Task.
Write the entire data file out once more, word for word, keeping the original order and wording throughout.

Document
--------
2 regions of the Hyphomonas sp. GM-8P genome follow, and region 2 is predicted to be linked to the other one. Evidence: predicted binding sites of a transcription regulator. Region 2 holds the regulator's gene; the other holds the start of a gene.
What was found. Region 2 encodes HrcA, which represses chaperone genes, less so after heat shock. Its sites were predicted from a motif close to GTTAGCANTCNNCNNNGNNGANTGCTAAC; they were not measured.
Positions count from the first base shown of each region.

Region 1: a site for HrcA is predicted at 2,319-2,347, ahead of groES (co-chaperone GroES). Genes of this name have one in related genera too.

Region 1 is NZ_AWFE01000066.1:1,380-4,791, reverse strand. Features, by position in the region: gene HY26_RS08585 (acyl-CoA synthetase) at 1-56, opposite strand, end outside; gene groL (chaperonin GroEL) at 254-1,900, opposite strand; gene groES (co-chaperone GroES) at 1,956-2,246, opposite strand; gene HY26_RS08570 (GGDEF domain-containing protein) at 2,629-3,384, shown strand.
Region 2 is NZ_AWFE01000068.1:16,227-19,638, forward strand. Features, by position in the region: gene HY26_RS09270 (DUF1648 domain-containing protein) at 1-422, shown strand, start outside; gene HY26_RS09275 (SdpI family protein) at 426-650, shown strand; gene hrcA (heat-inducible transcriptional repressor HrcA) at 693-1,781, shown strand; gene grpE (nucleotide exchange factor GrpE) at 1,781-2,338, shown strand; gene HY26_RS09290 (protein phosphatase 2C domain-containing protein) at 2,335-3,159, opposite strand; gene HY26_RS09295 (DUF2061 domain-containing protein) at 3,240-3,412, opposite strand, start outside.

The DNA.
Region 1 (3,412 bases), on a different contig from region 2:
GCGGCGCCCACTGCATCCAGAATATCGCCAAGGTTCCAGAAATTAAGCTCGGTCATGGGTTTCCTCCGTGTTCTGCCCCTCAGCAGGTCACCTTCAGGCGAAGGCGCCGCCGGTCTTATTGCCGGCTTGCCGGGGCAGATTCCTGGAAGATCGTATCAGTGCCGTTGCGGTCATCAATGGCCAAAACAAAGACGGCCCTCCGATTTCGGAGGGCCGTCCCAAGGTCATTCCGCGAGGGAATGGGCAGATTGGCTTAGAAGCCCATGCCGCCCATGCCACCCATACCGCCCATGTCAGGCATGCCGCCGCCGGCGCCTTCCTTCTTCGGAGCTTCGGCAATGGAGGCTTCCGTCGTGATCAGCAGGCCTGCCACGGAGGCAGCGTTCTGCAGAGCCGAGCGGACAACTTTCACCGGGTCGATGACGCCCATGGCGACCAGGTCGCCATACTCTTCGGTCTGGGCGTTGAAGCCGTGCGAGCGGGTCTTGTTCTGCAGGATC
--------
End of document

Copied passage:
2 regions of the Hyphomonas sp. GM-8P genome follow, and region 2 is predicted to be linked to the other one. Evidence: predicted binding sites of a transcription regulator. Region 2 holds the regulator's gene; the other holds the start of a gene.
What was found. Region 2 encodes HrcA, which represses chaperone genes, less so after heat shock. Its sites were predicted from a motif close to GTTAGCANTCNNCNNNGNNGANTGCTAAC; they were not measured.
Positions count from the first base shown of each region.

Region 1: a site for HrcA is predicted at 2,319-2,347, ahead of groES (co-chaperone GroES). Genes of this name have one in related genera too.

Region 1 is NZ_AWFE01000066.1:1,380-4,791, reverse strand. Features, by position in the region: gene HY26_RS08585 (acyl-CoA synthetase) at 1-56, opposite strand, end outside; gene groL (chaperonin GroEL) at 254-1,900, opposite strand; gene groES (co-chaperone GroES) at 1,956-2,246, opposite strand; gene HY26_RS08570 (GGDEF domain-containing protein) at 2,629-3,384, shown strand.
Region 2 is NZ_AWFE01000068.1:16,227-19,638, forward strand. Features, by position in the region: gene HY26_RS09270 (DUF1648 domain-containing protein) at 1-422, shown strand, start outside; gene HY26_RS09275 (SdpI family protein) at 426-650, shown strand; gene hrcA (heat-inducible transcriptional repressor HrcA) at 693-1,781, shown strand; gene grpE (nucleotide exchange factor GrpE) at 1,781-2,338, shown strand; gene HY26_RS09290 (protein phosphatase 2C domain-containing protein) at 2,335-3,159, opposite strand; gene HY26_RS09295 (DUF2061 domain-containing protein) at 3,240-3,412, opposite strand, start outside.

The DNA.
Region 1 (3,412 bases), on a different contig from region 2:
GCGGCGCCCACTGCATCCAGAATATCGCCAAGGTTCCAGAAATTAAGCTCGGTCATGGGTTTCCTCCGTGTTCTGCCCCTCAGCAGGTCACCTTCAGGCGAAGGCGCCGCCGGTCTTATTGCCGGCTTGCCGGGGCAGATTCCTGGAAGATCGTATCAGTGCCGTTGCGGTCATCAATGGCCAAAACAAAGACGGCCCTCCGATTTCGGAGGGCCGTCCCAAGGTCATTCCGCGAGGGAATGGGCAGATTGGCTTAGAAGCCCATGCCGCCCATGCCACCCATACCGCCCATGTCAGGCATGCCGCCGCCGGCGCCTTCCTTCTTCGGAGCTTCGGCAATGGAGGCTTCCGTCGTGATCAGCAGGCCTGCCACGGAGGCAGCGTTCTGCAGAGCCGAGCGGACAACTTTCACCGGGTCGATGACGCCCATGGCGACCAGGTCGCCATACTCTTCGGTCTGGGCGTTGAAGCCGTGCGAGCGGGTCTTGTTCTGCAGGATC